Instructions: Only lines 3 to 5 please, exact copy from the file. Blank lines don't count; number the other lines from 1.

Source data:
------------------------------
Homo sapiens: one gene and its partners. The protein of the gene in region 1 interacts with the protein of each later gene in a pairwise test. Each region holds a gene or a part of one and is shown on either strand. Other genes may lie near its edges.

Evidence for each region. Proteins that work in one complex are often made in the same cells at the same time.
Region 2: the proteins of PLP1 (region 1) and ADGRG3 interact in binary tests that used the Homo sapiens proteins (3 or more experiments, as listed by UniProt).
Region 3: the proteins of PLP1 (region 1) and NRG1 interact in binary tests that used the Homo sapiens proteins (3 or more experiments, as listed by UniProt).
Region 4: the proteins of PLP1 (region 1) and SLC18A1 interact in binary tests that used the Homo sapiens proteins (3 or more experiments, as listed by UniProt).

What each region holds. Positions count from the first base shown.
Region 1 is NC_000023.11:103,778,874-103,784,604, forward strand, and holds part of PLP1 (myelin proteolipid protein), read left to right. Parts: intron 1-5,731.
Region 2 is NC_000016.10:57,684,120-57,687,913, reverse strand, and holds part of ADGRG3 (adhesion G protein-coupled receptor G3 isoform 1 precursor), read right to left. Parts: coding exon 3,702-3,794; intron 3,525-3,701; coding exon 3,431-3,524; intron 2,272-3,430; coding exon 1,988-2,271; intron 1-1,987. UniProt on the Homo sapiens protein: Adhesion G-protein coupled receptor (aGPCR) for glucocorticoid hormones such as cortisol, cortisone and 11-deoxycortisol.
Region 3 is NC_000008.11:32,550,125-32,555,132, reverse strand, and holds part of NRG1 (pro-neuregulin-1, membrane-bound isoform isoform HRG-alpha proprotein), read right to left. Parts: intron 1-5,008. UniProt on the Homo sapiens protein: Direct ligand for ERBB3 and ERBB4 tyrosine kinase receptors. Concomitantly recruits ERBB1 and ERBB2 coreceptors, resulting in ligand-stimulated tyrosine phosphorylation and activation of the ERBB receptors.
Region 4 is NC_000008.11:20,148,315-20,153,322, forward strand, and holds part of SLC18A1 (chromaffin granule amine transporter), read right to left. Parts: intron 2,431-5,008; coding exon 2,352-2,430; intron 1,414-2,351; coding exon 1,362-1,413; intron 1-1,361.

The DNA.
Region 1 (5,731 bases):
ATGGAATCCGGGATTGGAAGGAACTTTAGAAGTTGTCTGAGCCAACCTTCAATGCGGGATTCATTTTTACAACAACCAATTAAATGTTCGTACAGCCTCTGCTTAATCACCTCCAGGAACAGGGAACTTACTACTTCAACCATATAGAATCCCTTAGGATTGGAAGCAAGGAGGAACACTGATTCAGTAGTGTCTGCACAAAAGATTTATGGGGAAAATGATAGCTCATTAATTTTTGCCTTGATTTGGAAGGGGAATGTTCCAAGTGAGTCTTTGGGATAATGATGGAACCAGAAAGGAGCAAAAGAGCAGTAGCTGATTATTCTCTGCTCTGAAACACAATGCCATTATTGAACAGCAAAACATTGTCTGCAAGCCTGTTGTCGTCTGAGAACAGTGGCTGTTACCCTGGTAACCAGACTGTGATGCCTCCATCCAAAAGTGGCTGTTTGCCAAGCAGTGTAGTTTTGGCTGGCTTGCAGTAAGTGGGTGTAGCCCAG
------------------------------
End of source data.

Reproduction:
Region 2: the proteins of PLP1 (region 1) and ADGRG3 interact in binary tests that used the Homo sapiens proteins (3 or more experiments, as listed by UniProt).
Region 3: the proteins of PLP1 (region 1) and NRG1 interact in binary tests that used the Homo sapiens proteins (3 or more experiments, as listed by UniProt).
Region 4: the proteins of PLP1 (region 1) and SLC18A1 interact in binary tests that used the Homo sapiens proteins (3 or more experiments, as listed by UniProt).